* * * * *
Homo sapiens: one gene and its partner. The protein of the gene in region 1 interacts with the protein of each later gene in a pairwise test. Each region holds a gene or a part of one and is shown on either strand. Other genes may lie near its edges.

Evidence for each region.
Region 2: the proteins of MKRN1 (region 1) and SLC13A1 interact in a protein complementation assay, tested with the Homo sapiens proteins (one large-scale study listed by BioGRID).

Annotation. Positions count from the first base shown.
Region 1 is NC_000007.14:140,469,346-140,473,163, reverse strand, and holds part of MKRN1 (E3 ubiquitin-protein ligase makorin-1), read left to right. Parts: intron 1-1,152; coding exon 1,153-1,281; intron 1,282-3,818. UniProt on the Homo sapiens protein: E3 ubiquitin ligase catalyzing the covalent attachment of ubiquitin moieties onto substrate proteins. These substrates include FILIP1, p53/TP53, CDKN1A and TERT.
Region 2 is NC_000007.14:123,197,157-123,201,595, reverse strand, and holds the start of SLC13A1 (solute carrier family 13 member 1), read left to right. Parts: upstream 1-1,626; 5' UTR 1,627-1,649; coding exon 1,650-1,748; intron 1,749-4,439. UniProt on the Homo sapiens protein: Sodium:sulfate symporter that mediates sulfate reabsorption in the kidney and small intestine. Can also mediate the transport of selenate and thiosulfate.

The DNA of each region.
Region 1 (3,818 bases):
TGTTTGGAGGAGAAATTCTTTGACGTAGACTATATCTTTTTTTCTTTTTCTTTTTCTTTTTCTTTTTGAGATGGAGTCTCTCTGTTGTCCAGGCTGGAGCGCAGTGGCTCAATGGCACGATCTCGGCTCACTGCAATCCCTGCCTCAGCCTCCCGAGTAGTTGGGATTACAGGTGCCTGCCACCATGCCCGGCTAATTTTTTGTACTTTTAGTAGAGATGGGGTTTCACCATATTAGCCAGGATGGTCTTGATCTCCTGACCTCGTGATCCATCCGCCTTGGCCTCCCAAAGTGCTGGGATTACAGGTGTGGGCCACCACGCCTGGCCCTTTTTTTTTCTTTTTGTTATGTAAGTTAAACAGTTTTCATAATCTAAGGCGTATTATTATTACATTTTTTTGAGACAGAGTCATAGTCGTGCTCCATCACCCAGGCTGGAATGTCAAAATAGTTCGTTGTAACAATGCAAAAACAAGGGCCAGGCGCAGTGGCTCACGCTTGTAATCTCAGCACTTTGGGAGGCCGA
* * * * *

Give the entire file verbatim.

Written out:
Homo sapiens: one gene and its partner. The protein of the gene in region 1 interacts with the protein of each later gene in a pairwise test. Each region holds a gene or a part of one and is shown on either strand. Other genes may lie near its edges.

Evidence for each region.
Region 2: the proteins of MKRN1 (region 1) and SLC13A1 interact in a protein complementation assay, tested with the Homo sapiens proteins (one large-scale study listed by BioGRID).

Annotation. Positions count from the first base shown.
Region 1 is NC_000007.14:140,469,346-140,473,163, reverse strand, and holds part of MKRN1 (E3 ubiquitin-protein ligase makorin-1), read left to right. Parts: intron 1-1,152; coding exon 1,153-1,281; intron 1,282-3,818. UniProt on the Homo sapiens protein: E3 ubiquitin ligase catalyzing the covalent attachment of ubiquitin moieties onto substrate proteins. These substrates include FILIP1, p53/TP53, CDKN1A and TERT.
Region 2 is NC_000007.14:123,197,157-123,201,595, reverse strand, and holds the start of SLC13A1 (solute carrier family 13 member 1), read left to right. Parts: upstream 1-1,626; 5' UTR 1,627-1,649; coding exon 1,650-1,748; intron 1,749-4,439. UniProt on the Homo sapiens protein: Sodium:sulfate symporter that mediates sulfate reabsorption in the kidney and small intestine. Can also mediate the transport of selenate and thiosulfate.

The DNA of each region.
Region 1 (3,818 bases):
TGTTTGGAGGAGAAATTCTTTGACGTAGACTATATCTTTTTTTCTTTTTCTTTTTCTTTTTCTTTTTGAGATGGAGTCTCTCTGTTGTCCAGGCTGGAGCGCAGTGGCTCAATGGCACGATCTCGGCTCACTGCAATCCCTGCCTCAGCCTCCCGAGTAGTTGGGATTACAGGTGCCTGCCACCATGCCCGGCTAATTTTTTGTACTTTTAGTAGAGATGGGGTTTCACCATATTAGCCAGGATGGTCTTGATCTCCTGACCTCGTGATCCATCCGCCTTGGCCTCCCAAAGTGCTGGGATTACAGGTGTGGGCCACCACGCCTGGCCCTTTTTTTTTCTTTTTGTTATGTAAGTTAAACAGTTTTCATAATCTAAGGCGTATTATTATTACATTTTTTTGAGACAGAGTCATAGTCGTGCTCCATCACCCAGGCTGGAATGTCAAAATAGTTCGTTGTAACAATGCAAAAACAAGGGCCAGGCGCAGTGGCTCACGCTTGTAATCTCAGCACTTTGGGAGGCCGA